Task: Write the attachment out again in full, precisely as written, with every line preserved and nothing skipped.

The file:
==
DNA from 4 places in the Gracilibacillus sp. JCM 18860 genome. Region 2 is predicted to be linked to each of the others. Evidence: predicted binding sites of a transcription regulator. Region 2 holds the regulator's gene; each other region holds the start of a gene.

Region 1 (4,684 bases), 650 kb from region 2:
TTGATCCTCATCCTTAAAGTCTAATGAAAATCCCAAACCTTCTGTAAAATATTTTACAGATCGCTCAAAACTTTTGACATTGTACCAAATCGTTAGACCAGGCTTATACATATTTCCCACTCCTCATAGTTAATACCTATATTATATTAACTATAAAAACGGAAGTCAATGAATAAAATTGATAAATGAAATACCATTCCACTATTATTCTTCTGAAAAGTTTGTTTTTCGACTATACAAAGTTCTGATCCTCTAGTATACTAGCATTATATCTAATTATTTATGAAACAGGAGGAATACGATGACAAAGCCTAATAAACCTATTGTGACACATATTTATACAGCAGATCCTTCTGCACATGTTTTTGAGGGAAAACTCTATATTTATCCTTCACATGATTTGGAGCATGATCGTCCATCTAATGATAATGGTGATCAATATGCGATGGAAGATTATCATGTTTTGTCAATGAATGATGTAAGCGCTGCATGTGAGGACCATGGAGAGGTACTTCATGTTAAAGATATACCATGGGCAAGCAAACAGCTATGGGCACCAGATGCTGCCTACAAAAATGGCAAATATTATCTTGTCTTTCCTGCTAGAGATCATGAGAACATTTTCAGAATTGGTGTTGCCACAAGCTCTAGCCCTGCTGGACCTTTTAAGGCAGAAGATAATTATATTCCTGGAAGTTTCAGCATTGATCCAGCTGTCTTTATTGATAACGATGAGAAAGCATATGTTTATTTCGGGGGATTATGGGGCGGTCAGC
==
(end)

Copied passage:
DNA from 4 places in the Gracilibacillus sp. JCM 18860 genome. Region 2 is predicted to be linked to each of the others. Evidence: predicted binding sites of a transcription regulator. Region 2 holds the regulator's gene; each other region holds the start of a gene.

Region 1 (4,684 bases), 650 kb from region 2:
TTGATCCTCATCCTTAAAGTCTAATGAAAATCCCAAACCTTCTGTAAAATATTTTACAGATCGCTCAAAACTTTTGACATTGTACCAAATCGTTAGACCAGGCTTATACATATTTCCCACTCCTCATAGTTAATACCTATATTATATTAACTATAAAAACGGAAGTCAATGAATAAAATTGATAAATGAAATACCATTCCACTATTATTCTTCTGAAAAGTTTGTTTTTCGACTATACAAAGTTCTGATCCTCTAGTATACTAGCATTATATCTAATTATTTATGAAACAGGAGGAATACGATGACAAAGCCTAATAAACCTATTGTGACACATATTTATACAGCAGATCCTTCTGCACATGTTTTTGAGGGAAAACTCTATATTTATCCTTCACATGATTTGGAGCATGATCGTCCATCTAATGATAATGGTGATCAATATGCGATGGAAGATTATCATGTTTTGTCAATGAATGATGTAAGCGCTGCATGTGAGGACCATGGAGAGGTACTTCATGTTAAAGATATACCATGGGCAAGCAAACAGCTATGGGCACCAGATGCTGCCTACAAAAATGGCAAATATTATCTTGTCTTTCCTGCTAGAGATCATGAGAACATTTTCAGAATTGGTGTTGCCACAAGCTCTAGCCCTGCTGGACCTTTTAAGGCAGAAGATAATTATATTCCTGGAAGTTTCAGCATTGATCCAGCTGTCTTTATTGATAACGATGAGAAAGCATATGTTTATTTCGGGGGATTATGGGGCGGTCAGC